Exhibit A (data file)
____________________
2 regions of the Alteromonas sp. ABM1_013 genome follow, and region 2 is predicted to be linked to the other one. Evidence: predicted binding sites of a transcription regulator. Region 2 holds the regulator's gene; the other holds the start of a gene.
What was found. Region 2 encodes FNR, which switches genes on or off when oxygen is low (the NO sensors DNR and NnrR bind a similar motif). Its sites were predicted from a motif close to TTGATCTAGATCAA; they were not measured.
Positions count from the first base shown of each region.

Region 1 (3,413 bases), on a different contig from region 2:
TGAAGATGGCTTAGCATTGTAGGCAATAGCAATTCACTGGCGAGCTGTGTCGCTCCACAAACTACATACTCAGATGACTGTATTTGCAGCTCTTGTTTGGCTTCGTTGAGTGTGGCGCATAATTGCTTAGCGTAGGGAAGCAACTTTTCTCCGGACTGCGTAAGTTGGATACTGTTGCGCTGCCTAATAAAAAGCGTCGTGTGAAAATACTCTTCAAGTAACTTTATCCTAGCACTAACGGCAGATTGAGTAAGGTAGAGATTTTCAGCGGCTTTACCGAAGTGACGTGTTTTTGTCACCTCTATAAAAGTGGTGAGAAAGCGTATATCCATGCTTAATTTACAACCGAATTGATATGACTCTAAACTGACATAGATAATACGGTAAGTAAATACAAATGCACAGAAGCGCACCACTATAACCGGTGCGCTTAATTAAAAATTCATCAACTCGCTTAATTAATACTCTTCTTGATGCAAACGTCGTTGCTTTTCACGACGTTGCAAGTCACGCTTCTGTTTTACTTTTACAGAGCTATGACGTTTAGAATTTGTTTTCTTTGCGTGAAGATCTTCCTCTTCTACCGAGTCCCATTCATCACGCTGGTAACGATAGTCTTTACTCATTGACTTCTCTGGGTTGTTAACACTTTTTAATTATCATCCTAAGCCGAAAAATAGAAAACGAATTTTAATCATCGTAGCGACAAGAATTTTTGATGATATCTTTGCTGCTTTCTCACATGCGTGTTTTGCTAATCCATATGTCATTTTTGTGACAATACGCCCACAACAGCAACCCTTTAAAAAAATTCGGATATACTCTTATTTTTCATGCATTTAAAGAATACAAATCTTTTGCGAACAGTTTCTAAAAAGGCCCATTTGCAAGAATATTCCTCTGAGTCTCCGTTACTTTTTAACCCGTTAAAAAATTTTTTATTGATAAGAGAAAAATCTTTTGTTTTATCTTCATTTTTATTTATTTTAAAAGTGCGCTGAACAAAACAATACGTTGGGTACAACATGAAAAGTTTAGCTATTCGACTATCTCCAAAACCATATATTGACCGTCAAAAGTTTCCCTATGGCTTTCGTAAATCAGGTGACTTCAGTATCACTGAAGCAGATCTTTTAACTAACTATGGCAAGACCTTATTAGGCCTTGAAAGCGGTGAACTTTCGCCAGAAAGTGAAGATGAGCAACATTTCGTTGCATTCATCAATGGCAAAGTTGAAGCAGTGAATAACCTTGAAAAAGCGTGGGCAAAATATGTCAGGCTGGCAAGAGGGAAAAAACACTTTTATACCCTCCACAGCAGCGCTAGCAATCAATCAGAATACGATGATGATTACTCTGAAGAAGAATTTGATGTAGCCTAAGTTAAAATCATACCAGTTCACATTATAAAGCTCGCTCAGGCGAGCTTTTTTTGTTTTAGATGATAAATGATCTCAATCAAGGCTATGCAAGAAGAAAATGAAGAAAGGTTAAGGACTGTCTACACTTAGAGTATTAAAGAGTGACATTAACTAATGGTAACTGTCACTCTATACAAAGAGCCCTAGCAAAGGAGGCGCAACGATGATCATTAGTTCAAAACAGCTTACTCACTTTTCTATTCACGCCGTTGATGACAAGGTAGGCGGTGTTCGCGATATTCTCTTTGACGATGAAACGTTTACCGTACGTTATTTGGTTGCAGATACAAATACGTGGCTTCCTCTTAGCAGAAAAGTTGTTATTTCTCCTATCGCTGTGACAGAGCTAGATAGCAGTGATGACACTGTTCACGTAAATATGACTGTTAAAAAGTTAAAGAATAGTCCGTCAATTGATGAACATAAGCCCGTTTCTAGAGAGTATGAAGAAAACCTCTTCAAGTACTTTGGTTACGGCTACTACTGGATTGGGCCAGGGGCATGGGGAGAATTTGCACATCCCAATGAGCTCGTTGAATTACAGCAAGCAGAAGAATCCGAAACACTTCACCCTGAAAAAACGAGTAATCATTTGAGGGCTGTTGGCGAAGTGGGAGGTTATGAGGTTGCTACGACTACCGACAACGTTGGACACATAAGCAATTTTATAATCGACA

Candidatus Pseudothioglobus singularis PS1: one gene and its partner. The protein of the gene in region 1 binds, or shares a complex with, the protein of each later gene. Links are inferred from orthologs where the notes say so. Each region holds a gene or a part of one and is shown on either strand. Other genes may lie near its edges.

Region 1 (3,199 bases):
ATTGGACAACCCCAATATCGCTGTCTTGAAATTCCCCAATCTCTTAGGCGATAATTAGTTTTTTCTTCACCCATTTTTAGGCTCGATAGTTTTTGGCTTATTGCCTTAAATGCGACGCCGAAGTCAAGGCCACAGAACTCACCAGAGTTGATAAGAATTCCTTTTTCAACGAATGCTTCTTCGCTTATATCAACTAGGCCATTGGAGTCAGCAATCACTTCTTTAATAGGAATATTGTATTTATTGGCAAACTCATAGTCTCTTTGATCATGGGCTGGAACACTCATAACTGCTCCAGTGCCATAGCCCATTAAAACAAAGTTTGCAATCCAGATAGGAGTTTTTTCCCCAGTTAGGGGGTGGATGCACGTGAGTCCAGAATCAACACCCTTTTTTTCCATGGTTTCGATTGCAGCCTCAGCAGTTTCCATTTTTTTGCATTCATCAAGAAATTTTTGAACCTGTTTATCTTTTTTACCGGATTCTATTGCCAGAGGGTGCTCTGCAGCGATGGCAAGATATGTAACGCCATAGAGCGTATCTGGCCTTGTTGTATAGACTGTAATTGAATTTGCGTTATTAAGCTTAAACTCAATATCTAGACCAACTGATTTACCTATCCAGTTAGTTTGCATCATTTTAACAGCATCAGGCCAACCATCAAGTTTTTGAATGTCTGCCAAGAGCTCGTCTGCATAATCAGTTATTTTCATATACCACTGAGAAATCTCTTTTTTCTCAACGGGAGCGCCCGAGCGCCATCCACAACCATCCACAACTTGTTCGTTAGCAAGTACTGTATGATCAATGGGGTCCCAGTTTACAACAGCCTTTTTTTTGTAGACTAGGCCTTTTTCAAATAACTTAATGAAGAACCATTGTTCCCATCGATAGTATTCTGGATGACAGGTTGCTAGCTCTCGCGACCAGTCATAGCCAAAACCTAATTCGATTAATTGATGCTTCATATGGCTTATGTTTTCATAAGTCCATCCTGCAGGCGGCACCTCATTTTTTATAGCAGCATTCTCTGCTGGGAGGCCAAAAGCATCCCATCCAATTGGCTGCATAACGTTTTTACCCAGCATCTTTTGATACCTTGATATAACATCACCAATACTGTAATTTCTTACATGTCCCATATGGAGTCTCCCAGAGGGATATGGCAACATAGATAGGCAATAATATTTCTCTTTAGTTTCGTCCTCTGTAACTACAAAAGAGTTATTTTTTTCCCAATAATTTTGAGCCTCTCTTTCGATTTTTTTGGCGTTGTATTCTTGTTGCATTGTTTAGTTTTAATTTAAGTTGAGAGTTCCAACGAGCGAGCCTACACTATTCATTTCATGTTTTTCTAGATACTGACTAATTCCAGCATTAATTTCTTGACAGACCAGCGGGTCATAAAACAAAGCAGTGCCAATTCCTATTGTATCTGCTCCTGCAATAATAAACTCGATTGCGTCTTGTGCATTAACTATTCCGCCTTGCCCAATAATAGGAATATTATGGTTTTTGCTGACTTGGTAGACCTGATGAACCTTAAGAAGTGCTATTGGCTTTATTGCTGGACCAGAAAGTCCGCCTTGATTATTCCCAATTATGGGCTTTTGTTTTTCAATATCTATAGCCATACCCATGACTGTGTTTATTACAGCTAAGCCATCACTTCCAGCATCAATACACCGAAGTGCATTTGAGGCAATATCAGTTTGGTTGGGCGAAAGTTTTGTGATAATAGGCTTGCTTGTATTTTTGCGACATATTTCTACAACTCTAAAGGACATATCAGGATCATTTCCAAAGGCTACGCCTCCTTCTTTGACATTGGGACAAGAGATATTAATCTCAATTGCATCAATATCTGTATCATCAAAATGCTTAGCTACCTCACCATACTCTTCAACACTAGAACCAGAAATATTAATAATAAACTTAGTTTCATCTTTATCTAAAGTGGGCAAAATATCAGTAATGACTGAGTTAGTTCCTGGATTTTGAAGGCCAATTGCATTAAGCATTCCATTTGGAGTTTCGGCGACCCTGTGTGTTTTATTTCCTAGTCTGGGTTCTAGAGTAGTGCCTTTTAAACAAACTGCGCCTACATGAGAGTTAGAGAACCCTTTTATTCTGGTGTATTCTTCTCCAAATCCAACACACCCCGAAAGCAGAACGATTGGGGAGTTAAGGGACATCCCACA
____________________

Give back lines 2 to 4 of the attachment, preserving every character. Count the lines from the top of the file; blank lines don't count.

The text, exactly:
What was found. Region 2 encodes FNR, which switches genes on or off when oxygen is low (the NO sensors DNR and NnrR bind a similar motif). Its sites were predicted from a motif close to TTGATCTAGATCAA; they were not measured.
Positions count from the first base shown of each region.

Region 1 (3,413 bases), on a different contig from region 2: